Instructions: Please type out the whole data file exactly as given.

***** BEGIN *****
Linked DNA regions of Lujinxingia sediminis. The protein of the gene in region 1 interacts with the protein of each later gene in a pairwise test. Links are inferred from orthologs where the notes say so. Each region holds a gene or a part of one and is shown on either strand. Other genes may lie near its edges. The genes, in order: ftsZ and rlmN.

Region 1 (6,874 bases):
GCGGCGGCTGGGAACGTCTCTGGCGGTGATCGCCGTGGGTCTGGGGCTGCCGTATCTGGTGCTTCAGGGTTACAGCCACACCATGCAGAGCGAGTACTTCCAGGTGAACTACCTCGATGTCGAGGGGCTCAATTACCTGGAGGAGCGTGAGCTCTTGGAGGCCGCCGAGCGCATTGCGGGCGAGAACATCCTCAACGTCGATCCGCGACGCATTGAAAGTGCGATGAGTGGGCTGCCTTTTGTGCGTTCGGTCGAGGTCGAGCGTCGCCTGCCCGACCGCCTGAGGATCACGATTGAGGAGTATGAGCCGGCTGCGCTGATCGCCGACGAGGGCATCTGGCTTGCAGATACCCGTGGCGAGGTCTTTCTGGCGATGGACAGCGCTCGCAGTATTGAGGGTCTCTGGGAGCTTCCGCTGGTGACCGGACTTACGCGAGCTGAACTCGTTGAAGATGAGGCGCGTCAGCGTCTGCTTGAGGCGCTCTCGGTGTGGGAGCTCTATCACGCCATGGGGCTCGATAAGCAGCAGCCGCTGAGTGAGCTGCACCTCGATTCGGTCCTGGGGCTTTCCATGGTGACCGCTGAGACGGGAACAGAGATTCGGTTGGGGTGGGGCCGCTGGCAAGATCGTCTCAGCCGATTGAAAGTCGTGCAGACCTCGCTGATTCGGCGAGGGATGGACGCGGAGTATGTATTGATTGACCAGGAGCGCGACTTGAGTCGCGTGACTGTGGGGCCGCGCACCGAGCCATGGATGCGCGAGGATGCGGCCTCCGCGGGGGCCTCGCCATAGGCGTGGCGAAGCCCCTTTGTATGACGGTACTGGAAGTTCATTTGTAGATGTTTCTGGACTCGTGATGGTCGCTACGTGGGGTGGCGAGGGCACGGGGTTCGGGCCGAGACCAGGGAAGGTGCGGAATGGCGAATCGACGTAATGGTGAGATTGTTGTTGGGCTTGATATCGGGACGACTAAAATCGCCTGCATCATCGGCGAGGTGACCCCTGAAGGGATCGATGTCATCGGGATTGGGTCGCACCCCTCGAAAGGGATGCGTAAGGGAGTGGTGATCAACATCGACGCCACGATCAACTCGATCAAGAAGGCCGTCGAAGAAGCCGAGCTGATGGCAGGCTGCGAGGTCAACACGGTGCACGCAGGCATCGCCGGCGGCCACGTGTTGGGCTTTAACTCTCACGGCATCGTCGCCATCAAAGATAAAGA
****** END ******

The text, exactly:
Linked DNA regions of Lujinxingia sediminis. The protein of the gene in region 1 interacts with the protein of each later gene in a pairwise test. Links are inferred from orthologs where the notes say so. Each region holds a gene or a part of one and is shown on either strand. Other genes may lie near its edges. The genes, in order: ftsZ and rlmN.

Region 1 (6,874 bases):
GCGGCGGCTGGGAACGTCTCTGGCGGTGATCGCCGTGGGTCTGGGGCTGCCGTATCTGGTGCTTCAGGGTTACAGCCACACCATGCAGAGCGAGTACTTCCAGGTGAACTACCTCGATGTCGAGGGGCTCAATTACCTGGAGGAGCGTGAGCTCTTGGAGGCCGCCGAGCGCATTGCGGGCGAGAACATCCTCAACGTCGATCCGCGACGCATTGAAAGTGCGATGAGTGGGCTGCCTTTTGTGCGTTCGGTCGAGGTCGAGCGTCGCCTGCCCGACCGCCTGAGGATCACGATTGAGGAGTATGAGCCGGCTGCGCTGATCGCCGACGAGGGCATCTGGCTTGCAGATACCCGTGGCGAGGTCTTTCTGGCGATGGACAGCGCTCGCAGTATTGAGGGTCTCTGGGAGCTTCCGCTGGTGACCGGACTTACGCGAGCTGAACTCGTTGAAGATGAGGCGCGTCAGCGTCTGCTTGAGGCGCTCTCGGTGTGGGAGCTCTATCACGCCATGGGGCTCGATAAGCAGCAGCCGCTGAGTGAGCTGCACCTCGATTCGGTCCTGGGGCTTTCCATGGTGACCGCTGAGACGGGAACAGAGATTCGGTTGGGGTGGGGCCGCTGGCAAGATCGTCTCAGCCGATTGAAAGTCGTGCAGACCTCGCTGATTCGGCGAGGGATGGACGCGGAGTATGTATTGATTGACCAGGAGCGCGACTTGAGTCGCGTGACTGTGGGGCCGCGCACCGAGCCATGGATGCGCGAGGATGCGGCCTCCGCGGGGGCCTCGCCATAGGCGTGGCGAAGCCCCTTTGTATGACGGTACTGGAAGTTCATTTGTAGATGTTTCTGGACTCGTGATGGTCGCTACGTGGGGTGGCGAGGGCACGGGGTTCGGGCCGAGACCAGGGAAGGTGCGGAATGGCGAATCGACGTAATGGTGAGATTGTTGTTGGGCTTGATATCGGGACGACTAAAATCGCCTGCATCATCGGCGAGGTGACCCCTGAAGGGATCGATGTCATCGGGATTGGGTCGCACCCCTCGAAAGGGATGCGTAAGGGAGTGGTGATCAACATCGACGCCACGATCAACTCGATCAAGAAGGCCGTCGAAGAAGCCGAGCTGATGGCAGGCTGCGAGGTCAACACGGTGCACGCAGGCATCGCCGGCGGCCACGTGTTGGGCTTTAACTCTCACGGCATCGTCGCCATCAAAGATAAAGA